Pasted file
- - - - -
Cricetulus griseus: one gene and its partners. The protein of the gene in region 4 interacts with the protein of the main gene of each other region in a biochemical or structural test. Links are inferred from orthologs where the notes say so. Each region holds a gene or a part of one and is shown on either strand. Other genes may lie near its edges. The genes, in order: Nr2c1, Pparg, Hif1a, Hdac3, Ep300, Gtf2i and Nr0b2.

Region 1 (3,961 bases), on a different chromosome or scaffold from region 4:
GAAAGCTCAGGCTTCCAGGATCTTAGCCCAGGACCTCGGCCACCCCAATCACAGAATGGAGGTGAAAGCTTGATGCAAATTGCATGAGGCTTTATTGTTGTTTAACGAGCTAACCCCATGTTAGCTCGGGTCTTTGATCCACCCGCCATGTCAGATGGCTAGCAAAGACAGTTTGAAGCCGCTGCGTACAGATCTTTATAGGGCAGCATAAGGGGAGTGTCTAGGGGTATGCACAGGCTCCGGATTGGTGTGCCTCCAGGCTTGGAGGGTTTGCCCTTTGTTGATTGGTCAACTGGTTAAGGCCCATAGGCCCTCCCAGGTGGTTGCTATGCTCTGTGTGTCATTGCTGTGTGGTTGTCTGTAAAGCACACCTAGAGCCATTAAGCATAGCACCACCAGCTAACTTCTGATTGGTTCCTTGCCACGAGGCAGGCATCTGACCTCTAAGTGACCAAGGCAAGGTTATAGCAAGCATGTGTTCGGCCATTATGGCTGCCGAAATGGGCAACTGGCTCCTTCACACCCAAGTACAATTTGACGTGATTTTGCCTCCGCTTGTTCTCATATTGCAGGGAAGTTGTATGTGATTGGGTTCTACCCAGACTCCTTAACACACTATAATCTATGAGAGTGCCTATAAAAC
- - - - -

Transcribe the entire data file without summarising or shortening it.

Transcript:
Cricetulus griseus: one gene and its partners. The protein of the gene in region 4 interacts with the protein of the main gene of each other region in a biochemical or structural test. Links are inferred from orthologs where the notes say so. Each region holds a gene or a part of one and is shown on either strand. Other genes may lie near its edges. The genes, in order: Nr2c1, Pparg, Hif1a, Hdac3, Ep300, Gtf2i and Nr0b2.

Region 1 (3,961 bases), on a different chromosome or scaffold from region 4:
GAAAGCTCAGGCTTCCAGGATCTTAGCCCAGGACCTCGGCCACCCCAATCACAGAATGGAGGTGAAAGCTTGATGCAAATTGCATGAGGCTTTATTGTTGTTTAACGAGCTAACCCCATGTTAGCTCGGGTCTTTGATCCACCCGCCATGTCAGATGGCTAGCAAAGACAGTTTGAAGCCGCTGCGTACAGATCTTTATAGGGCAGCATAAGGGGAGTGTCTAGGGGTATGCACAGGCTCCGGATTGGTGTGCCTCCAGGCTTGGAGGGTTTGCCCTTTGTTGATTGGTCAACTGGTTAAGGCCCATAGGCCCTCCCAGGTGGTTGCTATGCTCTGTGTGTCATTGCTGTGTGGTTGTCTGTAAAGCACACCTAGAGCCATTAAGCATAGCACCACCAGCTAACTTCTGATTGGTTCCTTGCCACGAGGCAGGCATCTGACCTCTAAGTGACCAAGGCAAGGTTATAGCAAGCATGTGTTCGGCCATTATGGCTGCCGAAATGGGCAACTGGCTCCTTCACACCCAAGTACAATTTGACGTGATTTTGCCTCCGCTTGTTCTCATATTGCAGGGAAGTTGTATGTGATTGGGTTCTACCCAGACTCCTTAACACACTATAATCTATGAGAGTGCCTATAAAAC